In Common Grounds' eleventh year, co-founder Lars Leafblad, ‘06 MBA, attended the kick off meeting to see how the group has evolved. The graduate student group’s purpose is to promote cross-University relationships and collaboration. The meeting room was filled with students from the Carlson School, the Law School, the Humphrey School of Public Affairs, the Medical School, and the School of Public Health.
When Leafblad launched the group in January 2005, he was a Part-Time MBA student working as the director of development for the Humphrey School. “At Carlson we were learning about making leadership decisions in scenarios and situations at the intersection of business, law, and public policy,” Leafblad says. “Yet there was a chasm, in perceptions and practice, between these programs so a group of us went about trying to change that reality.”
In the first years of Common Grounds, the group focused on hosting networking events. But over the years a new model emerged: Now, its members work as consultants for organizations that spark their interest. These 8-week interdisciplinary team projects address challenges like deigning patient intake systems in the health field and finding the best business model for urban farmers.
“It’s very different now,” says Kristen Mishler, ‘17 J.D., and a member of the steering committee. “But with the same principles of bringing in outside disciplines, networking, and building a broader sphere of knowledge.”
Mishler has been a part of Common Grounds all three years of her law degree, and while this is her second year on the steering committee, the first year she was a project leader. Her project focused on developing a financial plan to open residency opportunities for foreign trained refugee and immigrant physicians who had passed their licensing exams in the United States. Like most project ideas that students bring to Common Grounds, the project naturally grew and enveloped multiple areas of interest. In this case, it overlapped business, health care, human rights, and legal and public policy.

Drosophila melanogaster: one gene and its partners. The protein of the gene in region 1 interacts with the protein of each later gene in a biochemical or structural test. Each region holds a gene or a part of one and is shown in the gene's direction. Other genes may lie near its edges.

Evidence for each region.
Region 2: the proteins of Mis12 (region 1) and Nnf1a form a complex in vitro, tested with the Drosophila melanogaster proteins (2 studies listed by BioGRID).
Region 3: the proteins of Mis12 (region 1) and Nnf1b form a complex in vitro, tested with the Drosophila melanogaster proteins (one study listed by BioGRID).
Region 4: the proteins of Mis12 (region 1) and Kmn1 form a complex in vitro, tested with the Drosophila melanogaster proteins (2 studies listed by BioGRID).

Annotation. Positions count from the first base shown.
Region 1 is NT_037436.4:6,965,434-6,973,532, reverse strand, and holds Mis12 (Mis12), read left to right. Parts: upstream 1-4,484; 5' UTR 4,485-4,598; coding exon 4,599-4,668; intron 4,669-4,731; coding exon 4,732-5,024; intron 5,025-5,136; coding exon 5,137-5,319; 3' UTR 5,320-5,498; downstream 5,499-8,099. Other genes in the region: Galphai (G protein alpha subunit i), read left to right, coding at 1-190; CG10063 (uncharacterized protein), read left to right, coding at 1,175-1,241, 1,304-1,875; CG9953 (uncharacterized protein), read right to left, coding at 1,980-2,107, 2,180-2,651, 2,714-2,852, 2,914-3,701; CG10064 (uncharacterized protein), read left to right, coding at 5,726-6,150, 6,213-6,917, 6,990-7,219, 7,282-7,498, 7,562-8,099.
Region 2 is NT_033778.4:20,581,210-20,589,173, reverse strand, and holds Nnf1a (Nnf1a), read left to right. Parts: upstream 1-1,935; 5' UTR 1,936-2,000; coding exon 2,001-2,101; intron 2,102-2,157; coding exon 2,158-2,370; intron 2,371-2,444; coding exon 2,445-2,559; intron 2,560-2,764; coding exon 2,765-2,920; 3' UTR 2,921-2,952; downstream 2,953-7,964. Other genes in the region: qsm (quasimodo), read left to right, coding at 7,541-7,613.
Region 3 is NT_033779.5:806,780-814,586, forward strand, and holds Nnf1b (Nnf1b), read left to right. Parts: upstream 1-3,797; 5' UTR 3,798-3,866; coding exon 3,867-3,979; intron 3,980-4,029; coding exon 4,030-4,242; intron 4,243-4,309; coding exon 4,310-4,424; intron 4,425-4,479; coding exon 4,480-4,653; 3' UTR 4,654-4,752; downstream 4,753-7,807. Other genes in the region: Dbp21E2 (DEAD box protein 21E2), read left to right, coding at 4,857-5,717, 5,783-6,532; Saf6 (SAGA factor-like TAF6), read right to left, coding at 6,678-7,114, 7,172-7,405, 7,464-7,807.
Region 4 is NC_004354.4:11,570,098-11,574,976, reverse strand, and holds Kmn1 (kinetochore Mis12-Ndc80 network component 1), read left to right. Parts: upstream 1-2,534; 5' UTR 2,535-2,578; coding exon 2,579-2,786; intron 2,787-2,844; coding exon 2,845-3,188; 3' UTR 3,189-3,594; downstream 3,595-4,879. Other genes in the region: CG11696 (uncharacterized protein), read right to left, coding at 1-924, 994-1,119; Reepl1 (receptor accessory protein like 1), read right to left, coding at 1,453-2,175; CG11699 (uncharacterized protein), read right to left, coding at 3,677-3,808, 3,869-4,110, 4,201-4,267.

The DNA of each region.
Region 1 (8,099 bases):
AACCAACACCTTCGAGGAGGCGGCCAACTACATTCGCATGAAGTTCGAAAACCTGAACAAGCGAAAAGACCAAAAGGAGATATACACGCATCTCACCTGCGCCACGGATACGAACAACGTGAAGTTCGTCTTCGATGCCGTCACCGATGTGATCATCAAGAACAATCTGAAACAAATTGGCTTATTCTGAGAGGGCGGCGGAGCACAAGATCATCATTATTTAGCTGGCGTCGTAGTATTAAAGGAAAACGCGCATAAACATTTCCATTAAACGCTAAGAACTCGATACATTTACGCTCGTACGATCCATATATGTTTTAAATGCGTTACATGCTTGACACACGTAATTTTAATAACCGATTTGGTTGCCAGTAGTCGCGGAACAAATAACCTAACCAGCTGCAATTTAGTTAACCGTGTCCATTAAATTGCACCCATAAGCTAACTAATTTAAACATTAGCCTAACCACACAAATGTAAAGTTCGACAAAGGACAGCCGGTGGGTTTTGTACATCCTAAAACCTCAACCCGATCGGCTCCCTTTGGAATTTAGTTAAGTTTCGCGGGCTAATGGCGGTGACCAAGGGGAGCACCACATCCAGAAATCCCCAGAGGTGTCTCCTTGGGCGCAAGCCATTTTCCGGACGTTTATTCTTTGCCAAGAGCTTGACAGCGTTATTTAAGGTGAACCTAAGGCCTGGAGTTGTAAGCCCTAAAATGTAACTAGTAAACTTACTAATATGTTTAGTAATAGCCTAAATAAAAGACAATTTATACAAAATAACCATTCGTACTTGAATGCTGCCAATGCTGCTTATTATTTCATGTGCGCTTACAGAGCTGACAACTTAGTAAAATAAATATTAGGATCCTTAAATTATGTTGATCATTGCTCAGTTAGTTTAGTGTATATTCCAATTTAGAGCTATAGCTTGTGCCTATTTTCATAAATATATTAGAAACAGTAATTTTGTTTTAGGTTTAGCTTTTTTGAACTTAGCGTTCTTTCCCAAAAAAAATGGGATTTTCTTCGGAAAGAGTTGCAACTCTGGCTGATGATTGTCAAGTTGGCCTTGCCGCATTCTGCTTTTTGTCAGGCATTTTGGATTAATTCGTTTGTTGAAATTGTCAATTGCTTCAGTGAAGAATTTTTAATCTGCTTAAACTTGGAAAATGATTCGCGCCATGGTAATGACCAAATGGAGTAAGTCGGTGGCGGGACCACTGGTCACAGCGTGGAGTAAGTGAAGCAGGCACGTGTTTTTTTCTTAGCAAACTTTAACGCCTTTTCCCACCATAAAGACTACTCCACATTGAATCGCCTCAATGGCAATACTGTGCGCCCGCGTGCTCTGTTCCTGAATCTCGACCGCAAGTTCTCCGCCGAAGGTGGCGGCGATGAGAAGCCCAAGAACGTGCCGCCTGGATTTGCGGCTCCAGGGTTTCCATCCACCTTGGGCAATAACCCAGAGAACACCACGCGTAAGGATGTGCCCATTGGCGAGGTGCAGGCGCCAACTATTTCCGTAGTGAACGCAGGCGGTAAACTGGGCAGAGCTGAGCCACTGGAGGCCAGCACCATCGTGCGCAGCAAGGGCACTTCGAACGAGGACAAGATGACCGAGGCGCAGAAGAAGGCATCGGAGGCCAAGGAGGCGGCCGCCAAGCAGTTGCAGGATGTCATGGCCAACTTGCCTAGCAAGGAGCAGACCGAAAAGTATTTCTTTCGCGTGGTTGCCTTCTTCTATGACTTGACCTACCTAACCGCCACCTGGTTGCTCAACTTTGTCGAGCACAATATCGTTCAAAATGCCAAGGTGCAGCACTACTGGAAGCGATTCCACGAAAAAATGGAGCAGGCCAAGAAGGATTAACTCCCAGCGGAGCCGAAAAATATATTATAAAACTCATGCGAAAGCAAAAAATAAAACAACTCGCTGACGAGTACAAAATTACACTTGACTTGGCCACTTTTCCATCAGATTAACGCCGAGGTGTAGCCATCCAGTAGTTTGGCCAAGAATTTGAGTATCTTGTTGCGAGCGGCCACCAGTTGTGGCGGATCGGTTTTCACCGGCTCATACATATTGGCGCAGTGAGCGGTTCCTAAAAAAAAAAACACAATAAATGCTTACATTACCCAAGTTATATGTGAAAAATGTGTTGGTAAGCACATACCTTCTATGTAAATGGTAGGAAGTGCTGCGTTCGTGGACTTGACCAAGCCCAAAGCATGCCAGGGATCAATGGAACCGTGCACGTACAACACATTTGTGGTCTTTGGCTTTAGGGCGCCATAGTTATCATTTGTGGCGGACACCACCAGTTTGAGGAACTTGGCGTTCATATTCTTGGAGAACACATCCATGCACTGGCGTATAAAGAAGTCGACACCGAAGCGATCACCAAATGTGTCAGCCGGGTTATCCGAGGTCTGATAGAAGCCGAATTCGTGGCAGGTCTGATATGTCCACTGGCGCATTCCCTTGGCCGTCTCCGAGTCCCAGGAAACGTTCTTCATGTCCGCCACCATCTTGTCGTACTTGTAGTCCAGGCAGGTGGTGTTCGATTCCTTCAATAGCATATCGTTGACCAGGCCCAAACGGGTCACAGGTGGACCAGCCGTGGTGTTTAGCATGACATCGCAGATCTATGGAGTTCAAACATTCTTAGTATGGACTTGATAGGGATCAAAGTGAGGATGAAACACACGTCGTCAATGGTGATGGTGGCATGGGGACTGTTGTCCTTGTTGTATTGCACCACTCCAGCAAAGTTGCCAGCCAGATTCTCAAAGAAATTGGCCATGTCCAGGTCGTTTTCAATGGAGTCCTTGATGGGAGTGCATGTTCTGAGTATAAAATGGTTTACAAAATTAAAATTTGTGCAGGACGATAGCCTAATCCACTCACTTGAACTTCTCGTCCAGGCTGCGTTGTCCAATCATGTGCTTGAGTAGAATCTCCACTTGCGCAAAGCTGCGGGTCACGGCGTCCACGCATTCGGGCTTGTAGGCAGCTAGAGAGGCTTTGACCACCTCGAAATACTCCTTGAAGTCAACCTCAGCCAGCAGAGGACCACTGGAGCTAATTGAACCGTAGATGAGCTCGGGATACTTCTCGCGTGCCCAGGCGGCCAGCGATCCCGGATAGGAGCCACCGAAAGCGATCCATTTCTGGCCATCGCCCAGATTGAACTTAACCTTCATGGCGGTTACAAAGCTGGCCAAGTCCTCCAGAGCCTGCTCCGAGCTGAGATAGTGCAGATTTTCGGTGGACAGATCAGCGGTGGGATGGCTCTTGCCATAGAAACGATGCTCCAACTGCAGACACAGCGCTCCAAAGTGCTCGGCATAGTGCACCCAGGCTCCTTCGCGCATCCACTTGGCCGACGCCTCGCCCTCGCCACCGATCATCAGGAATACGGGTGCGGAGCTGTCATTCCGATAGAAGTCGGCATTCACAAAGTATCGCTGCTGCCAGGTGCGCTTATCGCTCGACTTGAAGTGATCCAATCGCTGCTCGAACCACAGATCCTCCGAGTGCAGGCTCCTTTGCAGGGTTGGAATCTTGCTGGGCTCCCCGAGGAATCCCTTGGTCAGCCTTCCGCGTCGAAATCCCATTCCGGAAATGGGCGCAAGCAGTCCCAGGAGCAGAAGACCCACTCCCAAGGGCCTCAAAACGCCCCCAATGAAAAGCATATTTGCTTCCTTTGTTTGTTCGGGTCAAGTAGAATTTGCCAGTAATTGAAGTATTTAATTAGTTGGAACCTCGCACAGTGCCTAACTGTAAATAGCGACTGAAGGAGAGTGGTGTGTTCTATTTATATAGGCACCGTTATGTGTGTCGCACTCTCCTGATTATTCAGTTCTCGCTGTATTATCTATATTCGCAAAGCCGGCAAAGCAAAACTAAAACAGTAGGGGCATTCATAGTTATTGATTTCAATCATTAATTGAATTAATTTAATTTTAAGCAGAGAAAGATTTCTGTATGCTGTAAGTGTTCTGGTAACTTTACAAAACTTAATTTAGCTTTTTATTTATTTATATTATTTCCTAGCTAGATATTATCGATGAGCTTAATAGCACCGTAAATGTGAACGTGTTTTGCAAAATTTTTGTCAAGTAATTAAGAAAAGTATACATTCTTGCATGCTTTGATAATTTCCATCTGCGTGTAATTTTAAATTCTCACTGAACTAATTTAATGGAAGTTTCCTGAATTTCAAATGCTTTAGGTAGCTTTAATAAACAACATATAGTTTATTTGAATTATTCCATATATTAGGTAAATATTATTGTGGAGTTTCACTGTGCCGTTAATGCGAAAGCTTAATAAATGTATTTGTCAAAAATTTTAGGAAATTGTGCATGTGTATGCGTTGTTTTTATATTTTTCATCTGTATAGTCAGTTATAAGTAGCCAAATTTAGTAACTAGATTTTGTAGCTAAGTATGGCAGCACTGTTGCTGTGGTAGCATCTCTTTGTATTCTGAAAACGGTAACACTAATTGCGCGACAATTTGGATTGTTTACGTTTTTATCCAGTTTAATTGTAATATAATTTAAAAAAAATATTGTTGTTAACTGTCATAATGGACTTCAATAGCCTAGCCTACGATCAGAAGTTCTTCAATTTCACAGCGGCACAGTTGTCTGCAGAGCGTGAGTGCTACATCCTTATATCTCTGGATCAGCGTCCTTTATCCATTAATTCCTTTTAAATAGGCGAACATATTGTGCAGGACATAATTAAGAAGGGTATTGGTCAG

“It’s interesting to see how education from different schools informs approaches,” Mishler says. She remembers sitting down with her team and hearing them bring up ideas from professors and classes that she’d never heard of because they were outside her discipline of study.
While it was the project component that initially drew Mishler to the group, this year she and the other steering committee members are working on balancing project experience and networking to keep the group’s original mission strong. Now each steering committee member is a mentor to at least one project leader to facilitate stronger relationships and support skill development. The group hopes to host another networking event before the project group work begins in earnest.
As the group’s founder, Leafblad has been honored with numerous recognitions including the Minneapolis/St. Paul Business Journal’s “40 Under 40” award. Since leaving Common Grounds, he co-founded a successful executive search firm, Ballinger Leafblad, Inc., with fellow Carlson School alum, Dr. Marcia Ballinger. But he still values networking—perhaps even moreso.
“I've learned from hearing thousands of leaders share their own career journey that it's often unexpected connections that create new career and leadership possibilities,” Leafblad says. “We believe building a habit of networking accelerates serendipity and the likelihood that an unexpected opportunity surfaces at just the right moment in career trajectories.”